Childs: An open letter to President Barack Obama

Editor’s note: This op-ed is by Ned Childs, president of the nonprofit New England Coalition headquartered in Brattleboro.

An open letter to President Barack Obama on the occasion of his visit to Burlington, Vermont, March 30, 2012
From New England Coalition on Nuclear Pollution

Dear President Obama,

On behalf of New England Coalition on Nuclear Pollution, its members and supporters throughout the region, I extend you a warm welcome to Vermont and thank you for your advocacy of a much-needed comprehensive national energy plan.

We believe, Mr. President, you will understand why we cannot support an “all-options” energy approach that is compromised by what we see as the chimera of “safe nuclear.” What nuclear utilities now propose depends on “tricked-up” 1960s reactor designs which have totally failed the test of the free marketplace since the 1975 fire at the two at Browns Ferry reactors in Decatur, Ala. Just as the marketplace recognizes its money is not safe invested in nuclear, we citizens recognize that our communities are not safe with uninsurable nuclear power plants nearby.

In the 21st century, this antiquated technology serves only to embezzle federal support and initiative from poison-free renewables and even robs the future of under-explored and advanced nuclear technologies, such as thorium-cycle reactors.

Despite launch of the so-called “nuclear renaissance” a decade ago, the only nuclear-generated megawatts added to the national grid have been gained by squeezing additional power levels and beyond design life performance from dirty, dangerous and obsolete reactors, including 24 boiling water reactors, identical in accident vulnerable features to the Fukushima Dai-Ichi reactor.

Entergy Corp.’s Vermont Yankee Nuclear Power Plant, like those ripped apart and molten radioactive hulks in Japan, depends on (1) fragile, complicated, pressure-suppression system primary containments that cannot perform their safety function without exacting operator control and uninterrupted electric and water supplies, and (2) elevated and over-packed spent fuel storage pools that pose an untenable risk of nuclear fuel fire as they are vulnerable to aircraft impact, missiles, explosives, tornados and seismic shock waves.

Under Entergy Corp. ownership and U.S. Nuclear Regulatory Commission oversight, Vermont Yankee has become a poster child for failed maintenance, design errors, and reduced safety margins at U.S. reactors. Vermont Yankee operates in violation of basic safety and design criteria promulgated to assure public health and safety. These safeguards have been watered down or left unenforced by NRC.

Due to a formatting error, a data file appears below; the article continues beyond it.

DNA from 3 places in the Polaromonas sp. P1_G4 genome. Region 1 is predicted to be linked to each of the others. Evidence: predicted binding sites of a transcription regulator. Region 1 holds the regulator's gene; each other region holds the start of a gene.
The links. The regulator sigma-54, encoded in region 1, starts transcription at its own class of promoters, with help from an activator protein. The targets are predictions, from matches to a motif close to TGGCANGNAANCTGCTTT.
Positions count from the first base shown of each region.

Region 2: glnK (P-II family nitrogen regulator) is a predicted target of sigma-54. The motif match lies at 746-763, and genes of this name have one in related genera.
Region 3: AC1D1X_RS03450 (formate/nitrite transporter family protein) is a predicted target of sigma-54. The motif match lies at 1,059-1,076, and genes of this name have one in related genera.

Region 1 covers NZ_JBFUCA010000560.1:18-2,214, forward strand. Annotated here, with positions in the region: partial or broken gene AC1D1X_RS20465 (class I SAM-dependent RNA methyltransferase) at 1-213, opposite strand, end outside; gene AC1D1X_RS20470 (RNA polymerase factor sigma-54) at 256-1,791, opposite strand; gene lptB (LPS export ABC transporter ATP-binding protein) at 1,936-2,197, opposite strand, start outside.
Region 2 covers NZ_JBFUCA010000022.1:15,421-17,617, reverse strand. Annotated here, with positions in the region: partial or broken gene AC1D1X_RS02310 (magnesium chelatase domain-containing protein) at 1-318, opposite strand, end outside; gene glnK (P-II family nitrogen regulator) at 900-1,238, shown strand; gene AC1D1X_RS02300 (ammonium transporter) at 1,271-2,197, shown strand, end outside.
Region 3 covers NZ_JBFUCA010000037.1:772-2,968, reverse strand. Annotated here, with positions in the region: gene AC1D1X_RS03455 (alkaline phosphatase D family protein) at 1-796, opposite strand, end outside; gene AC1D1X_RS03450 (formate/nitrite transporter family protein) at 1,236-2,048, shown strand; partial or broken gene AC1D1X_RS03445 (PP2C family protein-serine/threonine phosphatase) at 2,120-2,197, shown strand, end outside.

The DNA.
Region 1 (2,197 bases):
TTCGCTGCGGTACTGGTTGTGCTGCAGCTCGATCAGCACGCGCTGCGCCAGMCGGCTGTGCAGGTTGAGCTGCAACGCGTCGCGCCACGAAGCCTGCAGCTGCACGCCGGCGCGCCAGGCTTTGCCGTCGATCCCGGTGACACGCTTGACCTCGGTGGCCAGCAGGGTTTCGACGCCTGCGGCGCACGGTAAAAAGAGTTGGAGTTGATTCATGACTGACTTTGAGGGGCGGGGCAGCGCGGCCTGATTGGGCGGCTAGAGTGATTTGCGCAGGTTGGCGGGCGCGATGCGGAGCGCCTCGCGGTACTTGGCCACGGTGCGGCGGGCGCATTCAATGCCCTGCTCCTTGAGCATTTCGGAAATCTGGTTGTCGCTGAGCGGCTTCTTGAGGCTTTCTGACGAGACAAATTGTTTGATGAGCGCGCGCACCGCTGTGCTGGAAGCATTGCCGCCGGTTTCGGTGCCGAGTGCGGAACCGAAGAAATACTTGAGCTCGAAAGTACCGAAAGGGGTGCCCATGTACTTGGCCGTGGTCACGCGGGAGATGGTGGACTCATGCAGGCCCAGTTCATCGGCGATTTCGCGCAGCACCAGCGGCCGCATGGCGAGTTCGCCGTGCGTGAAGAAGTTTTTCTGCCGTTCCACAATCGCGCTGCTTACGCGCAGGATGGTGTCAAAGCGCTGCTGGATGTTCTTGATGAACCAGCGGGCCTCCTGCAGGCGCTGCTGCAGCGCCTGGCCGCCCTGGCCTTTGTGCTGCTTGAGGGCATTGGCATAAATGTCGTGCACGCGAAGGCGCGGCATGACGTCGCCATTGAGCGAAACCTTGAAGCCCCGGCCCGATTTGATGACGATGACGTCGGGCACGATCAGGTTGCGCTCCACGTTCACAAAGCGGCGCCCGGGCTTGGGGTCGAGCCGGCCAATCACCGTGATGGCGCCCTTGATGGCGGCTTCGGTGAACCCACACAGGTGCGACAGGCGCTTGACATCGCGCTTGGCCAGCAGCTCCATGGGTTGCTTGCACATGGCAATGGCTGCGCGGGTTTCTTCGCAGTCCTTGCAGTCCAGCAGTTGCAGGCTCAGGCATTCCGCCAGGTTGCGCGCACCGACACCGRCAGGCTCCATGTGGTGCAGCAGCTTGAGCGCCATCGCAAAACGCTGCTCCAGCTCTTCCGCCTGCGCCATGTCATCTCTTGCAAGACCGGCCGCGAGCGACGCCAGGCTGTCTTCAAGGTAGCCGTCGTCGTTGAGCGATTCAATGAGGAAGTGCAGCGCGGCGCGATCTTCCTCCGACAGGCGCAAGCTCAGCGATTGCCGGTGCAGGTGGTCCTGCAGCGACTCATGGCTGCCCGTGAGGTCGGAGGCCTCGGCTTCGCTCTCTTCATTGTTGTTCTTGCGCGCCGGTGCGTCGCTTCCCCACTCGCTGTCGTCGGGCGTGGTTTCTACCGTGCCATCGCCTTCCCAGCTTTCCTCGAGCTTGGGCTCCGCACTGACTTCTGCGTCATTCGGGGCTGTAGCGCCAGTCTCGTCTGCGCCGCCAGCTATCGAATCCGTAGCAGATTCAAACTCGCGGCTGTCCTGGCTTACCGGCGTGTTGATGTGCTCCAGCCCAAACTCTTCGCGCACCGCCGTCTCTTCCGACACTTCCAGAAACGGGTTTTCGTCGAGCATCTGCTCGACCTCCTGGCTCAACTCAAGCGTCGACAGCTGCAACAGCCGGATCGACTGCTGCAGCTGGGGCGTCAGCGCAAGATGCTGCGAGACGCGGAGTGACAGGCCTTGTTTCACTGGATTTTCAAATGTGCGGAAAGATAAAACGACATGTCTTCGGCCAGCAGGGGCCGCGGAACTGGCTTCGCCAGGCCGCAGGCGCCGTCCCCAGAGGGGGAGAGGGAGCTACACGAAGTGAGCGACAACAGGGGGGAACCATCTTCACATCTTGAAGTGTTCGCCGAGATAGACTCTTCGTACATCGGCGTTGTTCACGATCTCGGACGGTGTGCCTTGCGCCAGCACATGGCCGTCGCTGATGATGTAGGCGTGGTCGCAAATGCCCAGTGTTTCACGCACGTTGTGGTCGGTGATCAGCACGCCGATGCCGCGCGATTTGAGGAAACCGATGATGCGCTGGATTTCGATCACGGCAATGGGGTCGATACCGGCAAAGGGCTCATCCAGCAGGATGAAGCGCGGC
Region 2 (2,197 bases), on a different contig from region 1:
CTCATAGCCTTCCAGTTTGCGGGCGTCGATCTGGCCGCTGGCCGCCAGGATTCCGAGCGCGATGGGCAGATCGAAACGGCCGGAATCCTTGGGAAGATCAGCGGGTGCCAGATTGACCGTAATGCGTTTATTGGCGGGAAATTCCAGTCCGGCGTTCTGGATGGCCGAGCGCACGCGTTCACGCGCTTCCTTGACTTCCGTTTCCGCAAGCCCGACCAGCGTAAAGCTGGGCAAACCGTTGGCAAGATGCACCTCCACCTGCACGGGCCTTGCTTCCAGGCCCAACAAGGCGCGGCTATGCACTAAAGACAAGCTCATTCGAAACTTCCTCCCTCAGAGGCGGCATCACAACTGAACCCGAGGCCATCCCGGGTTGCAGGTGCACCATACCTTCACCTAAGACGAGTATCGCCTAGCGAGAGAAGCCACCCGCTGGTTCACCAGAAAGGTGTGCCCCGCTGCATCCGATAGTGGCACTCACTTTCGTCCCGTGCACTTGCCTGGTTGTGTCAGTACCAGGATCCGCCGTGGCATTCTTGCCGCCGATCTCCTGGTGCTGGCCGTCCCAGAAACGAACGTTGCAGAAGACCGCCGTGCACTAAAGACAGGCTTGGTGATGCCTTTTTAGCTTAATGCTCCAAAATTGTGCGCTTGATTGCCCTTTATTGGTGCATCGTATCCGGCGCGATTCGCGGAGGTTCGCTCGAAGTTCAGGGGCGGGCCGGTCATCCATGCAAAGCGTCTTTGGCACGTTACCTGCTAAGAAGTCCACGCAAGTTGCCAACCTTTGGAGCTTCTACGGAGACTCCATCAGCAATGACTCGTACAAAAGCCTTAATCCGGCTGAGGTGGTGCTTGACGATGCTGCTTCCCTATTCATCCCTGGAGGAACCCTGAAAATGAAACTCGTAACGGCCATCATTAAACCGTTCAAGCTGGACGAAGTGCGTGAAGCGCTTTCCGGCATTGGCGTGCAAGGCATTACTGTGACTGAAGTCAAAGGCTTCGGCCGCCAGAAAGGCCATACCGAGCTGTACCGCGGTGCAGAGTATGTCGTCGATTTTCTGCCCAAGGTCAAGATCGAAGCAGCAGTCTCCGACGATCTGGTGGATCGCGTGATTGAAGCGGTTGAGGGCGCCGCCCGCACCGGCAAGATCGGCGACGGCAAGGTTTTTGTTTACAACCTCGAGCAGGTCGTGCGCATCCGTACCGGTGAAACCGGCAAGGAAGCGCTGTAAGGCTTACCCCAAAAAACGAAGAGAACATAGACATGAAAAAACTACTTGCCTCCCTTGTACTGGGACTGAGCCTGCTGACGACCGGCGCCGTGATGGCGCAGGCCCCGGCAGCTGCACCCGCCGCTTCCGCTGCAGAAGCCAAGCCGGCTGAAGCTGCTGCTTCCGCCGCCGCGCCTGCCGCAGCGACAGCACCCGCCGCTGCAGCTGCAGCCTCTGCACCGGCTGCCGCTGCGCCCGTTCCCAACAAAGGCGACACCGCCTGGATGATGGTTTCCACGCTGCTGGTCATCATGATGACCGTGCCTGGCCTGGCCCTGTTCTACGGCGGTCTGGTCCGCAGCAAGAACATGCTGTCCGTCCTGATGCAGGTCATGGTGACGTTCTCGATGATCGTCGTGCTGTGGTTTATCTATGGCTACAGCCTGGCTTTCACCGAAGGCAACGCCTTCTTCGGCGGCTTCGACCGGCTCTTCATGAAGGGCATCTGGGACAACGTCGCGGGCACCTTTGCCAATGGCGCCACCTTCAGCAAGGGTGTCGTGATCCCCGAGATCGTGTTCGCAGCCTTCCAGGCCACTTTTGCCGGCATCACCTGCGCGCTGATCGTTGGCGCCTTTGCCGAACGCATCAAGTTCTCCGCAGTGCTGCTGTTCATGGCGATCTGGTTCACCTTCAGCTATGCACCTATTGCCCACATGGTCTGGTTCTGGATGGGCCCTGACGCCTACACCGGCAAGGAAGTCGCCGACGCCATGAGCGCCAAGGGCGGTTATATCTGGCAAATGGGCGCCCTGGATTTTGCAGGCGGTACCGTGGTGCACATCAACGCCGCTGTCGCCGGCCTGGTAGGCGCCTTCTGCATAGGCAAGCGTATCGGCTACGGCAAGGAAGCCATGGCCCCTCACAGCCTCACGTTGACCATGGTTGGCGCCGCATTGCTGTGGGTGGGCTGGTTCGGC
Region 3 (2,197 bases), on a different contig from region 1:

Many of Vermont Yankee’s outstanding violations of basic safety and design criteria are directly relatable to what went wrong at Fukushima Dai-Ichi.

For example, in Vermont Yankee’s Extended Power Uprate Application, Entergy initially proposed deliberately allowing primary containment pressure to rise during an accident in order to keep cooling water from boiling and disabling vital pumps. NRC approved. At Fukushima, reactor operators have been faulted for hesitating to vent containment until after conditions became extreme. Entergy Vermont Yankee entered the uprate period with failed, defective, and/or unreliable reactor internal components, including steam dryer, feedwater nozzles, core shroud, and control blades. NRC approved. Entergy entered this period without a required independent quality control/quality assurance program. NRC approved.

Literally on the eve of Fukushima, March 10, 2012, the NRC turned down New England Coalition’s final appeal of its decision to approve a renewed license of Vermont Yankee, a plant that could not qualify for a new license under today’s standards. Ironically, the issue identified in that appeal was placement of non-qualified, safety-related electrical cables and components in locations where they would be susceptible to moisture or submergence, a condition which contributed to the loss of power and control at Fukushima Dai-Ichi. Ten days after the Fukushima accident, over the protests of Vermont’s Congressional delegation, the NRC handed over Vermont Yankee’s renewed license to Entergy.

Mr. President, very recently a federal judge overturned Vermont legislation designed to give the state Legislature authority not to allow Vermont Yankee to operate 20 years beyond the expiration of its original license. The judge opined that Vermont’s law was “grounded” in concerns for safety and therefore, preempted. Vermont and its citizens were advised to take any safety concerns to the NRC, an agency that has clearly shown itself to have become a captive of the nuclear industry.

With all due respect, we have come to believe, with good evidence and the experience of many years of dealing with both the industry and the regulators that there is at present no “safe nuclear.” We ask that you prioritize the safety and welfare of the public and forgo the near term nuclear option which is a false choice for our energy future.


The New England Coalition Board of Trustees
Edward C. (Ned) Childs

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  • Ben Falk

    Well said!

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